Impact of External Radiotherapy on Survival after Stage I Endometrial Cancer: Results from a Population-Based StudyPierre-Marie Tebeu1,4,5*, Helena M Verkooijen2, Youri Popowski3, Christine Bouchardy2, Frank Ludicke4, Massimo Usel2 and Attila L Major1,4
- *Corresponding Author:
- Dr. Pierre Marie Tebeu, MD, MPH
Department of Obstetrics and Gynaecology
University Teaching Hospital, Switzerland
Tel: 00 237 77 67 55 33
E-mail: [email protected]
Received date: October 03, 2010; Accepted date: December 2, 2010; Published date: December 15, 2010
Citation: Tebeu PM, Verkooijen HM, Popowski Y, Bouchardy C, Ludicke F, et al. (2011) Impact of External Radiotherapy on Survival after Stage I Endometrial Cancer: Results from a Population-Based Study. J Cancer Sci Ther 3: 041-046. doi: 10.4172/1948-5956.1000055
Copyright: © 2011 Tebeu PM, et al. This is an open-access article distributed under the terms of the Creative Commons Attribution License, which permits unrestricted use, distribution and reproduction in any medium, provided the original author and source are credited.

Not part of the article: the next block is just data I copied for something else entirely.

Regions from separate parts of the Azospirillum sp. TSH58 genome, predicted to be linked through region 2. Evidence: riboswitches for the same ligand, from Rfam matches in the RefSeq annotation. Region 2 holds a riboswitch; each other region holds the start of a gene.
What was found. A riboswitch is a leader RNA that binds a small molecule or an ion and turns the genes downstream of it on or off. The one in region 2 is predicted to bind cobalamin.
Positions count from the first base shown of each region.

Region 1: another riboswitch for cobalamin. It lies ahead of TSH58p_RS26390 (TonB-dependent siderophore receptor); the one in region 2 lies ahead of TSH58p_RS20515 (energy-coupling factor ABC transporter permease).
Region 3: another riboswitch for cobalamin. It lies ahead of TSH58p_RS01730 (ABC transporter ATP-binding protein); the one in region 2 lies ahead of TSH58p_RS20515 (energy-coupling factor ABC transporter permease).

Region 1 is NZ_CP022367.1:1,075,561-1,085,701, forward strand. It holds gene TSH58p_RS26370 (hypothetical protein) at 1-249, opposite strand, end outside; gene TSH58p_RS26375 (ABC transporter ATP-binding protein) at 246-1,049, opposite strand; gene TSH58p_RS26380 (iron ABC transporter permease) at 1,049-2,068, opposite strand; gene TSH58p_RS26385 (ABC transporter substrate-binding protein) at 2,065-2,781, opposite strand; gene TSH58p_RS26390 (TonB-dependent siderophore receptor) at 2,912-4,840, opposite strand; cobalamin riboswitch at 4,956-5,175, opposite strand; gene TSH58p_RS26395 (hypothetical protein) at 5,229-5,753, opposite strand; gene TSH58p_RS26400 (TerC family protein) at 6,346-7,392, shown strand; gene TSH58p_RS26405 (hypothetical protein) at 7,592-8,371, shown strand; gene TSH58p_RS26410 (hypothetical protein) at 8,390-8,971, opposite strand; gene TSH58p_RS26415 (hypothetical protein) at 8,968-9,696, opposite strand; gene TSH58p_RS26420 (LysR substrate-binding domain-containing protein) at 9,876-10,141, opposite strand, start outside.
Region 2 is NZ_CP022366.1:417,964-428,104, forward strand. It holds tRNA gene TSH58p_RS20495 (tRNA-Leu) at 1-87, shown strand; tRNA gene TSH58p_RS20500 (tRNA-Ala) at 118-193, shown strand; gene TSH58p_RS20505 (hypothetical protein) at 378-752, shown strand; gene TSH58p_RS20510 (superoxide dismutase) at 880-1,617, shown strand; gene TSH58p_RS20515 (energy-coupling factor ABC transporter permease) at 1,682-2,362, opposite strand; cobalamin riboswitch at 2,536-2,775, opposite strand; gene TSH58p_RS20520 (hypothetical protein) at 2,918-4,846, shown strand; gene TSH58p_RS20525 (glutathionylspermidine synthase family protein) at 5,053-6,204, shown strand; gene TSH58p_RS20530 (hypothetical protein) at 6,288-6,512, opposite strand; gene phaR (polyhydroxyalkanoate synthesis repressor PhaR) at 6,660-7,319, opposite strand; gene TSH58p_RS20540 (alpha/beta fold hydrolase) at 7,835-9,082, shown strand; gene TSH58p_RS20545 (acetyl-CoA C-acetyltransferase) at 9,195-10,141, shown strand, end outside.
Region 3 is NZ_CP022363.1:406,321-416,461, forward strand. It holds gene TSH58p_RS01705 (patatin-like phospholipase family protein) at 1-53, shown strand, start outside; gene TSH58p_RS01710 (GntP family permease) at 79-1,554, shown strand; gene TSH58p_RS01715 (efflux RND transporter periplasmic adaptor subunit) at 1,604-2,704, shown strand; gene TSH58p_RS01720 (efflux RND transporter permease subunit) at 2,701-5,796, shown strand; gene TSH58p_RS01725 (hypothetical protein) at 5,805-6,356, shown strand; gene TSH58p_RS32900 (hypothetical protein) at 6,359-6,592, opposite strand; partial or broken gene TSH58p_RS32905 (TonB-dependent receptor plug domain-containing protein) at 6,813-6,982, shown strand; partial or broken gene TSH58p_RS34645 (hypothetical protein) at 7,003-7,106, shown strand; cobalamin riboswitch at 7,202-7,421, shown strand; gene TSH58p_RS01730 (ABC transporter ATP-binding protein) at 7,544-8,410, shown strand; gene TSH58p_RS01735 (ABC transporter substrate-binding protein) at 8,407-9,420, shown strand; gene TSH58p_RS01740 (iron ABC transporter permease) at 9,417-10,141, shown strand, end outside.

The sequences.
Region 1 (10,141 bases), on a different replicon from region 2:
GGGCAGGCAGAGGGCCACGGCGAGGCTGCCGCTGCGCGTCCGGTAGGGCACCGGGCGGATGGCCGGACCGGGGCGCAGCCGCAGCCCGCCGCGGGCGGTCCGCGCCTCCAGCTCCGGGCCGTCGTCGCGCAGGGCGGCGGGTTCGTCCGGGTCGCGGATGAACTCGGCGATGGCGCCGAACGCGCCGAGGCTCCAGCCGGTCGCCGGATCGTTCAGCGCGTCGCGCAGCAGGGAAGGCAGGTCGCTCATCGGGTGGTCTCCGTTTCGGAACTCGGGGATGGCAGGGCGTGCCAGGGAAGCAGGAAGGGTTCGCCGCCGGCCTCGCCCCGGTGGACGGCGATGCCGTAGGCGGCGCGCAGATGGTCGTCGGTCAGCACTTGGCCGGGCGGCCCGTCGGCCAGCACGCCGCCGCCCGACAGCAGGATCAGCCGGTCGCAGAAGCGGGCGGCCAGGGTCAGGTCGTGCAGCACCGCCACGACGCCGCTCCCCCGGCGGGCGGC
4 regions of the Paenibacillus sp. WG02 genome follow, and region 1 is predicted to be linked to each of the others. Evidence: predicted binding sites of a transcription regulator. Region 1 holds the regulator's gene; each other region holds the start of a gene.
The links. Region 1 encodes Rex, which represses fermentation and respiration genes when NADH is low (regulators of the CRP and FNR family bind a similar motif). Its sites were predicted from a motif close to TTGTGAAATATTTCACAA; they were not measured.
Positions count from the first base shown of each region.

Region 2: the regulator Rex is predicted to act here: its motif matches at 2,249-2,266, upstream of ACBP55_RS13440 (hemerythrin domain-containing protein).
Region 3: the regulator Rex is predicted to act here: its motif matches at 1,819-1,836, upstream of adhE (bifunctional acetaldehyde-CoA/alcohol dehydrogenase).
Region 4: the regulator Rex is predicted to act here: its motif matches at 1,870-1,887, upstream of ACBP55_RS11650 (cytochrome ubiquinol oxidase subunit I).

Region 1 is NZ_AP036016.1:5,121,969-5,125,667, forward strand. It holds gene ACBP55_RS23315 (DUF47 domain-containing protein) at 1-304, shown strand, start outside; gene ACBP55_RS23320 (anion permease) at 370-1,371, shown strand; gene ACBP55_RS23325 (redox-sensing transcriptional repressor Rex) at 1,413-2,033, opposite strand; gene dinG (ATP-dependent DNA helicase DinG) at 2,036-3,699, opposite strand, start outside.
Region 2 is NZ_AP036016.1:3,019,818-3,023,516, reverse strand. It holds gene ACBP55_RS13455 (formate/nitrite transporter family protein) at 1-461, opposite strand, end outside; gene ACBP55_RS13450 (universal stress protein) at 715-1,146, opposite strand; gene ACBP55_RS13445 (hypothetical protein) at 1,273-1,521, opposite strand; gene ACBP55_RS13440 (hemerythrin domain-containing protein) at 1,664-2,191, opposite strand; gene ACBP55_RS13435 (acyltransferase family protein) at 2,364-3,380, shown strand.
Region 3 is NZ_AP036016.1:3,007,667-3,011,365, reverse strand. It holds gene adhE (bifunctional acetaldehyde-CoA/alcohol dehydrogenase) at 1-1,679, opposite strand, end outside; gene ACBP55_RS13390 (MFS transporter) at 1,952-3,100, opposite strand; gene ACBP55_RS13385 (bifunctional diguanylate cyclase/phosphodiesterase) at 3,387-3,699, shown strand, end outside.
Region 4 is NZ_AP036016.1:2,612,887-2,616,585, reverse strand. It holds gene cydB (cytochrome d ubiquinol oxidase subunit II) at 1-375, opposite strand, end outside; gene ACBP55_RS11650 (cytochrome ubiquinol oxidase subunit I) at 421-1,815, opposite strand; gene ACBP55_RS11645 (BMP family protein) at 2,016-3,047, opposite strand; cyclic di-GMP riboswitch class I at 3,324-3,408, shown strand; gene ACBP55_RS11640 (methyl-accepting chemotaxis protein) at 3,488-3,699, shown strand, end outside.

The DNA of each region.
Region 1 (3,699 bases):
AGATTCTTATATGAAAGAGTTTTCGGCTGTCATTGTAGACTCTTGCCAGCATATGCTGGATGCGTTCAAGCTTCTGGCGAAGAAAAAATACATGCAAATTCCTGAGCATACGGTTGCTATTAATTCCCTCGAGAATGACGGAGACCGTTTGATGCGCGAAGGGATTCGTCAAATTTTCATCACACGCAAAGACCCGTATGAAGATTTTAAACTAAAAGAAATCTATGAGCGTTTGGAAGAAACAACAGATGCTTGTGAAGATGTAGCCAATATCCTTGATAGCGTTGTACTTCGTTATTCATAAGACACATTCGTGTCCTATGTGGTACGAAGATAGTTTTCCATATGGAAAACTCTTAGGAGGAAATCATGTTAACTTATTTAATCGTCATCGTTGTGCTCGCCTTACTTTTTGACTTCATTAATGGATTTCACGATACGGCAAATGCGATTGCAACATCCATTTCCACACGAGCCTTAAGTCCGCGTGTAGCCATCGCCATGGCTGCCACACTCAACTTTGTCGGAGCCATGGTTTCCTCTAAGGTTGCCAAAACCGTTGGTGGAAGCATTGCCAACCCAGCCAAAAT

Purpose: To assess the impact of external radiotherapy on the survival of patients with early stage endometrial cancer in a population-based setting. Patients and methods: Using information from the Geneva Cancer Registry, we identified all patients who underwent operations for endometrial cancer between 1980 and 1996. We excluded patients with tumours that had spread beyond the uterus, patients without myometrial invasion and patients with poorly differentiated, deeply invasive tumours. Adjusting for other prognostic variables, a Cox proportional hazards analysis was used to calculate the diseasespecific risks and the overall mortality risks in patients treated with brachytherapy or external radiotherapy compared with non-irradiated patients. Stratified analyses were performed for patients with 'low-risk' (superficial myometrial invasion, grades 1-2) and 'high-risk' (superficial invasion grade 3 or deep invasion grades 1-2) tumours. Results: For the 162 patients with low-risk tumours, external radiotherapy was significantly associated with an increased overall mortality (hazard ratio [HR]: 6.4, 95% CI: 1.3-30.2) and endometrial cancer mortality (HR: 9.4, 95% CI: 1.0-86.7). In the group of patients with high-risk tumours (n=108), neither brachytherapy nor external radiotherapy modified the endometrial cancer mortality risk. Conclusion: External radiotherapy does not reduce mortality from early stage endometrial cancer and is associated with a significantly increased overall and endometrial cancer mortality risk among patients with superficially invasive grade 1-2 tumours.